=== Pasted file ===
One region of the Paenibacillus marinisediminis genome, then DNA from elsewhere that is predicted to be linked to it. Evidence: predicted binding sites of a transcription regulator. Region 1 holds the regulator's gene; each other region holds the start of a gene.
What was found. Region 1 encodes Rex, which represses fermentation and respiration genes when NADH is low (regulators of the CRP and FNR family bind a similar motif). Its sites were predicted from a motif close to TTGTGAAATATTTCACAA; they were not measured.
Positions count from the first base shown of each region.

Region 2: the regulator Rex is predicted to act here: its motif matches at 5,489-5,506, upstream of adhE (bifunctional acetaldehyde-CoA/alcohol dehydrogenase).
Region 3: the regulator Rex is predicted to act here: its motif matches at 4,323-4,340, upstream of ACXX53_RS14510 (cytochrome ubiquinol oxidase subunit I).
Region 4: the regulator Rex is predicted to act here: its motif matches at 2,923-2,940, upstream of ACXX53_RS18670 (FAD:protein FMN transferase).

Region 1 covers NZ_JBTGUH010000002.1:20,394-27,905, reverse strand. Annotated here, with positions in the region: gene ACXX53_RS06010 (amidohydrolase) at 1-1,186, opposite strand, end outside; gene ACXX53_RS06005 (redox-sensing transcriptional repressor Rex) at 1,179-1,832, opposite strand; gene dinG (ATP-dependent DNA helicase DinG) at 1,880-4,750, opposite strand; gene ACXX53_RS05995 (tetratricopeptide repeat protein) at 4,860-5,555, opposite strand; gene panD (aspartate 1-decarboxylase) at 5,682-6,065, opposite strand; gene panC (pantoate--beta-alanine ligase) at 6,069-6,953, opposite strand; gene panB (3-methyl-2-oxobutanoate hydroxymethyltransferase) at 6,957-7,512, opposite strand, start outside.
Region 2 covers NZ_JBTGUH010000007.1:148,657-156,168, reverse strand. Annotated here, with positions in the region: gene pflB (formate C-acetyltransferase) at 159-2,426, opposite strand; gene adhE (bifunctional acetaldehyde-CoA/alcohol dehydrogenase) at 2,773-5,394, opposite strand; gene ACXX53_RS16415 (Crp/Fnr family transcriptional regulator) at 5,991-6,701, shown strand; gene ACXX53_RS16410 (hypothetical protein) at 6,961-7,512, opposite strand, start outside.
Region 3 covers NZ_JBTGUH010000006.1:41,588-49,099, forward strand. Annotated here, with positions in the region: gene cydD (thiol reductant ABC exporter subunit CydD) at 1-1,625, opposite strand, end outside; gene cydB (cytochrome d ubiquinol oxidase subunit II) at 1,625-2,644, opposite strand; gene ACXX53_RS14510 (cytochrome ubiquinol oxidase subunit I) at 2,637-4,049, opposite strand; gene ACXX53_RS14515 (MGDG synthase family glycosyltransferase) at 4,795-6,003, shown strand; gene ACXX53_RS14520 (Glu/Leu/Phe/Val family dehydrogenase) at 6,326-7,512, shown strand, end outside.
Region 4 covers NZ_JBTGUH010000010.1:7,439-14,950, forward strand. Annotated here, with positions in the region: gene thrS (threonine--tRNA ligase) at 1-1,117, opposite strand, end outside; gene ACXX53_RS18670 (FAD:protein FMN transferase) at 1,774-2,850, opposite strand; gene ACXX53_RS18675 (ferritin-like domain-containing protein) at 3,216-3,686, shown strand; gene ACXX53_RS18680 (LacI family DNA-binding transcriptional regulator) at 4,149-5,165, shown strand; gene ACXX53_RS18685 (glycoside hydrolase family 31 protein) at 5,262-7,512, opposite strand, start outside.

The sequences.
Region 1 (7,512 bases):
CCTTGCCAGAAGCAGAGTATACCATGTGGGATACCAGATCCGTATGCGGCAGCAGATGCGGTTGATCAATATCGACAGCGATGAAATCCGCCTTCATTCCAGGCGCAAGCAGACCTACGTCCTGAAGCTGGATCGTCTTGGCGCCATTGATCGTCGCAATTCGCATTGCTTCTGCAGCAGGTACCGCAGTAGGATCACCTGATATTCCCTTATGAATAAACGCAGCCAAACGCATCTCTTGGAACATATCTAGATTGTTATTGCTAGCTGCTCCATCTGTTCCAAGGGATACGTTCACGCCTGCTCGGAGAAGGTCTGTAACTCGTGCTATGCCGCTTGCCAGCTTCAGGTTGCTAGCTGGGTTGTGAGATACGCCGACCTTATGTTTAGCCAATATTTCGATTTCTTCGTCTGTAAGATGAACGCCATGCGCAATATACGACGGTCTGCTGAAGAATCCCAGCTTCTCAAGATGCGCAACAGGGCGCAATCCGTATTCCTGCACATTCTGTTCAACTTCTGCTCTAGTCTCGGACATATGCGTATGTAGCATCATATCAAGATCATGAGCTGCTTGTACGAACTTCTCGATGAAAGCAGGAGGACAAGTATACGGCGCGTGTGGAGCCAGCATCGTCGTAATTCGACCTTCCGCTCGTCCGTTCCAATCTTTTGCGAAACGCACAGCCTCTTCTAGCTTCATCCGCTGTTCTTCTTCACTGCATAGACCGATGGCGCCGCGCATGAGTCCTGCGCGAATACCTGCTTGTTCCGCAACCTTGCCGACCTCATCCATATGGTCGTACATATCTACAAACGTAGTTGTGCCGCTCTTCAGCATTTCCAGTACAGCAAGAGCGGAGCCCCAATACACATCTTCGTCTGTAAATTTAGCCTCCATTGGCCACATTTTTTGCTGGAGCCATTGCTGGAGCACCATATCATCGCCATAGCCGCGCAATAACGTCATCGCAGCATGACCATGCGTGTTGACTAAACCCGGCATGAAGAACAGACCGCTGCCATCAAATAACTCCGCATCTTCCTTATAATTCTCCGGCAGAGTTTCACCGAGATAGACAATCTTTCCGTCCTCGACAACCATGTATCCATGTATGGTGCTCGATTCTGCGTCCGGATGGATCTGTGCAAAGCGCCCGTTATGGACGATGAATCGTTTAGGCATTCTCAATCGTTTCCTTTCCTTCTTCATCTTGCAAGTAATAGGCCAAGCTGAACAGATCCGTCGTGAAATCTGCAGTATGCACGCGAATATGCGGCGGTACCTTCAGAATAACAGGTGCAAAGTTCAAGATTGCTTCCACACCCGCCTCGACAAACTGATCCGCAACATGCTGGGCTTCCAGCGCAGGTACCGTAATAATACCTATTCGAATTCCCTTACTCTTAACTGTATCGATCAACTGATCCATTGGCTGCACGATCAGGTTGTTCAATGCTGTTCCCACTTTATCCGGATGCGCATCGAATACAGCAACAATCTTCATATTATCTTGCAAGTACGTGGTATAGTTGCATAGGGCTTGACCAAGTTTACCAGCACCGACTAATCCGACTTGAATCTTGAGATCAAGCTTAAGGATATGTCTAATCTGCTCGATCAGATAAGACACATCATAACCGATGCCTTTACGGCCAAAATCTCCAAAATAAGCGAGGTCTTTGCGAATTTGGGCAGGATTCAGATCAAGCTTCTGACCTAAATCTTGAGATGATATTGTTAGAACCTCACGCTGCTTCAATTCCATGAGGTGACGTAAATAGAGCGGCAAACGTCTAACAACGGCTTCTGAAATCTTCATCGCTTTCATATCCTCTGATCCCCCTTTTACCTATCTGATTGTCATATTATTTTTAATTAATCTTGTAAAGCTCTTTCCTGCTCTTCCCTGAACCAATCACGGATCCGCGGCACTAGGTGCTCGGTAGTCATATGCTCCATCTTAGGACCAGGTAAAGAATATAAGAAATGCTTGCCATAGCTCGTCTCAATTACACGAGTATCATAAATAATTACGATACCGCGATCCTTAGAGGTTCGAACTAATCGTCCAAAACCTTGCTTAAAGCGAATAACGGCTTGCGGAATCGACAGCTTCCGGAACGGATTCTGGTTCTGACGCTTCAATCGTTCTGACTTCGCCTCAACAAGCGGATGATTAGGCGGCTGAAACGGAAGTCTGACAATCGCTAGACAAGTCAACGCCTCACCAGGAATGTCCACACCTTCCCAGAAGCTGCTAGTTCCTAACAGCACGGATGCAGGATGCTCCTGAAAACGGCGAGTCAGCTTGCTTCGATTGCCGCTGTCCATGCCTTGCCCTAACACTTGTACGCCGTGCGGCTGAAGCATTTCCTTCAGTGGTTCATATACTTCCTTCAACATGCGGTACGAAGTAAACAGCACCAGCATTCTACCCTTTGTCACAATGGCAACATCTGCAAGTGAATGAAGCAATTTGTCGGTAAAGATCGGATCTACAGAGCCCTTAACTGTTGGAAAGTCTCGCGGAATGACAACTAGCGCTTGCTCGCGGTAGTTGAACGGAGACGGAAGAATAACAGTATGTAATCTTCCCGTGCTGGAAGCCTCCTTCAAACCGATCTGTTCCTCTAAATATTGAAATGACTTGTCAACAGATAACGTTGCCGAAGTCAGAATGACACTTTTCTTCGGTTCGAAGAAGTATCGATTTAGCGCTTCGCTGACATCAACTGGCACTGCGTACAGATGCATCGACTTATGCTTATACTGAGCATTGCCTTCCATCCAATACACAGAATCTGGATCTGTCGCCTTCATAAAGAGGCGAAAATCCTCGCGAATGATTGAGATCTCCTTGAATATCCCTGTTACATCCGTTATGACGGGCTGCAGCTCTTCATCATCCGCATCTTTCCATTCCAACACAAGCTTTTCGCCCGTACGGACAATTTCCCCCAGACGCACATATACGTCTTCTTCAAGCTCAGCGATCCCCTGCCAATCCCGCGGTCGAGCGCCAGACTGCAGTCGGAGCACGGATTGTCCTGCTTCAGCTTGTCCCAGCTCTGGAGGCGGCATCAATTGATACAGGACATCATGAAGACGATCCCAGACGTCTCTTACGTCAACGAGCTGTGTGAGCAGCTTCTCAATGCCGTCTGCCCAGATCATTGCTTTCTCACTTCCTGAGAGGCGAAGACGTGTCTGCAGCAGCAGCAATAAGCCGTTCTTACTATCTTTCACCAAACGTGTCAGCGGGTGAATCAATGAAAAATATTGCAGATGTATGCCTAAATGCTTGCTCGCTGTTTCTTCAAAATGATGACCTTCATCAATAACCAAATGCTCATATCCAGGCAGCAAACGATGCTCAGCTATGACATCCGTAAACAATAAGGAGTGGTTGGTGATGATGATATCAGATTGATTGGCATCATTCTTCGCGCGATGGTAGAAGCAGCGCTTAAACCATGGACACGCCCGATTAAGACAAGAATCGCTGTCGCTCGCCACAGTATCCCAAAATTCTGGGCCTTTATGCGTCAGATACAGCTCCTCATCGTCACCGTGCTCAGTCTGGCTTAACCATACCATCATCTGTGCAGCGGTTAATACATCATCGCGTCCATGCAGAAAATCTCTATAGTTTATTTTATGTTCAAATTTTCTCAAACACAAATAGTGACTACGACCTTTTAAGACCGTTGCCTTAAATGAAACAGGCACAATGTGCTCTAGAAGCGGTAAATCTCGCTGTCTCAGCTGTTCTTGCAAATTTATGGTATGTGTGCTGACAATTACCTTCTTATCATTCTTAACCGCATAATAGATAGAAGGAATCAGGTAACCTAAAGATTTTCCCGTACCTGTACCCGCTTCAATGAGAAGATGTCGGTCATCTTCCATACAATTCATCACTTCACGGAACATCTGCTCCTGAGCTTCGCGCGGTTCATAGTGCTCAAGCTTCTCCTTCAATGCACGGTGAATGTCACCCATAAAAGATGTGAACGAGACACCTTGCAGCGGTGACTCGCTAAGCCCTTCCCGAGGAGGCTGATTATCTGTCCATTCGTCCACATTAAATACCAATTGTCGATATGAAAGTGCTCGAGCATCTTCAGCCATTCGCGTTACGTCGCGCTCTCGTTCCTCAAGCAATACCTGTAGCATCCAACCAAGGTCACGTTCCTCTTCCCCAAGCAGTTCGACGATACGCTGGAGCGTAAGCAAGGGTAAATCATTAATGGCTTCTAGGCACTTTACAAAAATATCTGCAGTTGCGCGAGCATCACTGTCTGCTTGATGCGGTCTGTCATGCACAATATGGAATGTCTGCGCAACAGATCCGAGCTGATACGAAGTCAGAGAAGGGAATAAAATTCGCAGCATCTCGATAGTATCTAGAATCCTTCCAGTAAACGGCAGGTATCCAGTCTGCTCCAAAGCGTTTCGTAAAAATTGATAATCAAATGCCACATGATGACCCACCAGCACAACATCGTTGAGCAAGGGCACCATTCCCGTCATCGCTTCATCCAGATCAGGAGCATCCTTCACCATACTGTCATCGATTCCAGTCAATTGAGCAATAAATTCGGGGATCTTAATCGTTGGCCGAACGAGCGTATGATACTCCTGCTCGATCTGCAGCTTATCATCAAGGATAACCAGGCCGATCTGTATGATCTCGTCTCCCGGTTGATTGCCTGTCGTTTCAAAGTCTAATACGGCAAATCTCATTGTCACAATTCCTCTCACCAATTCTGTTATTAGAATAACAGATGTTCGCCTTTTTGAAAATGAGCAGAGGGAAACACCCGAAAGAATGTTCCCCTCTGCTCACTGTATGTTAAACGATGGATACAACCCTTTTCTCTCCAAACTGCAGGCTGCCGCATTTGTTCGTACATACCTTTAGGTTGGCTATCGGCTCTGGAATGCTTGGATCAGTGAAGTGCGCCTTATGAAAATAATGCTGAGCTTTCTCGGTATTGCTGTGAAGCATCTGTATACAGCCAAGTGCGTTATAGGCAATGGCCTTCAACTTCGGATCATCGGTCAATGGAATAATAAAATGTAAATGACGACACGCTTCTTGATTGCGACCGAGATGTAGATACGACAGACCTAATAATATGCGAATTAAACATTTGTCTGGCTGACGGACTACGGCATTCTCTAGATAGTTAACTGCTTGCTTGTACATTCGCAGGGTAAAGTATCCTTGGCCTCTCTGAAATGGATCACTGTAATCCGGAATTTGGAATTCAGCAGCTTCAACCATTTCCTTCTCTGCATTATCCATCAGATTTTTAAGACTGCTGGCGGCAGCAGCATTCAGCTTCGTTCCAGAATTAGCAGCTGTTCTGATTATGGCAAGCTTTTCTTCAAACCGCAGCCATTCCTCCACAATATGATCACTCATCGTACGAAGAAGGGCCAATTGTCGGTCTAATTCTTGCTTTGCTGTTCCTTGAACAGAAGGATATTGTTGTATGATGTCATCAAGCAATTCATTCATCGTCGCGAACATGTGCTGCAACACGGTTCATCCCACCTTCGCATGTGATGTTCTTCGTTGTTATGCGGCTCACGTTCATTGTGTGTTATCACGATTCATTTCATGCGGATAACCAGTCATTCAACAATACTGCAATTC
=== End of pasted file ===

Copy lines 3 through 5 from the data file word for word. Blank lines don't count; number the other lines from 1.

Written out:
Positions count from the first base shown of each region.

Region 2: the regulator Rex is predicted to act here: its motif matches at 5,489-5,506, upstream of adhE (bifunctional acetaldehyde-CoA/alcohol dehydrogenase).
Region 3: the regulator Rex is predicted to act here: its motif matches at 4,323-4,340, upstream of ACXX53_RS14510 (cytochrome ubiquinol oxidase subunit I).